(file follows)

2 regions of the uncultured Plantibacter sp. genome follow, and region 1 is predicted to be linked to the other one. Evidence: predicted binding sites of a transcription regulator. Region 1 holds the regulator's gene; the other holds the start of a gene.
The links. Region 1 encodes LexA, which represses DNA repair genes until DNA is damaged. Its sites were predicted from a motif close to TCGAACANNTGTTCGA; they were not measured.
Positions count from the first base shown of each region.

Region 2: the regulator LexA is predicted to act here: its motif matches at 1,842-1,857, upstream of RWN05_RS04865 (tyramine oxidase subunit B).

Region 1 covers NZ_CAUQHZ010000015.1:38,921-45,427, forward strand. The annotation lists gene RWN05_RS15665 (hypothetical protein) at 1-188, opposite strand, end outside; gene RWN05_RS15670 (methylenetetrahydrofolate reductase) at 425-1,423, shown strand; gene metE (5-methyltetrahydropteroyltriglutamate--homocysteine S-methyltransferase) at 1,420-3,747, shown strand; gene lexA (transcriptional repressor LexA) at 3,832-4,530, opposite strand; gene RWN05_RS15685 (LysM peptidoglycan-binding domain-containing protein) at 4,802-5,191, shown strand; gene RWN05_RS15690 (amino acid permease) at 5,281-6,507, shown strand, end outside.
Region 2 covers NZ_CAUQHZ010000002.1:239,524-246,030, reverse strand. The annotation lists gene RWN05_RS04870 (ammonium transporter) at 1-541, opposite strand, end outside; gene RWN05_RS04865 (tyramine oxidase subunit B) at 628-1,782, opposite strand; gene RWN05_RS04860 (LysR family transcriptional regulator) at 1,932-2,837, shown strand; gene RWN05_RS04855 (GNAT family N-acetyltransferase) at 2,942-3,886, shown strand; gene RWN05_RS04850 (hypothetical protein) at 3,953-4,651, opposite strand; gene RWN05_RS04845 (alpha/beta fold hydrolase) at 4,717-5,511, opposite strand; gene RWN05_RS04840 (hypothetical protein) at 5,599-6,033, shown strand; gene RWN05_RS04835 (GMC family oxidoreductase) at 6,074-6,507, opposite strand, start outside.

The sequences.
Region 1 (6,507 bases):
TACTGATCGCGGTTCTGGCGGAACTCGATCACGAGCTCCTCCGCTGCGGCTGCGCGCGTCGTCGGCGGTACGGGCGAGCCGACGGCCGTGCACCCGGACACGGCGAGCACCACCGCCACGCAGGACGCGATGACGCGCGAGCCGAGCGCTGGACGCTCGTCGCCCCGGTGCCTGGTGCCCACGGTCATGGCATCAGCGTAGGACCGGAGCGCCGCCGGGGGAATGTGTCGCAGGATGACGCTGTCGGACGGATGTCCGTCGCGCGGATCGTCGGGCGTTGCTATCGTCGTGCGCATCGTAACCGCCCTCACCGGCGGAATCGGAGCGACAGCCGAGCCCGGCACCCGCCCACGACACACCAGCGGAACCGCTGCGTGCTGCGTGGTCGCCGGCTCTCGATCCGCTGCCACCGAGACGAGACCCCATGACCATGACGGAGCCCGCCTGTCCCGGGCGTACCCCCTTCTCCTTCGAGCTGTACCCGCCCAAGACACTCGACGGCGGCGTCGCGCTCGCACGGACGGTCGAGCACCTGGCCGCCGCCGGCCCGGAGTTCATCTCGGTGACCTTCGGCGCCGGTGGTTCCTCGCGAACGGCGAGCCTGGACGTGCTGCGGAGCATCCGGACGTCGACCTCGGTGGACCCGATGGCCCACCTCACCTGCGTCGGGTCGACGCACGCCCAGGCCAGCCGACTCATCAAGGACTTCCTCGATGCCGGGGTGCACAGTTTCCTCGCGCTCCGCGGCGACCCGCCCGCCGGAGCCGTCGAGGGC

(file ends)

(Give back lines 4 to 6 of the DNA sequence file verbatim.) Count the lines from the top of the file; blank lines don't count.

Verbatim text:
Region 2: the regulator LexA is predicted to act here: its motif matches at 1,842-1,857, upstream of RWN05_RS04865 (tyramine oxidase subunit B).

Region 1 covers NZ_CAUQHZ010000015.1:38,921-45,427, forward strand. The annotation lists gene RWN05_RS15665 (hypothetical protein) at 1-188, opposite strand, end outside; gene RWN05_RS15670 (methylenetetrahydrofolate reductase) at 425-1,423, shown strand; gene metE (5-methyltetrahydropteroyltriglutamate--homocysteine S-methyltransferase) at 1,420-3,747, shown strand; gene lexA (transcriptional repressor LexA) at 3,832-4,530, opposite strand; gene RWN05_RS15685 (LysM peptidoglycan-binding domain-containing protein) at 4,802-5,191, shown strand; gene RWN05_RS15690 (amino acid permease) at 5,281-6,507, shown strand, end outside.
Region 2 covers NZ_CAUQHZ010000002.1:239,524-246,030, reverse strand. The annotation lists gene RWN05_RS04870 (ammonium transporter) at 1-541, opposite strand, end outside; gene RWN05_RS04865 (tyramine oxidase subunit B) at 628-1,782, opposite strand; gene RWN05_RS04860 (LysR family transcriptional regulator) at 1,932-2,837, shown strand; gene RWN05_RS04855 (GNAT family N-acetyltransferase) at 2,942-3,886, shown strand; gene RWN05_RS04850 (hypothetical protein) at 3,953-4,651, opposite strand; gene RWN05_RS04845 (alpha/beta fold hydrolase) at 4,717-5,511, opposite strand; gene RWN05_RS04840 (hypothetical protein) at 5,599-6,033, shown strand; gene RWN05_RS04835 (GMC family oxidoreductase) at 6,074-6,507, opposite strand, start outside.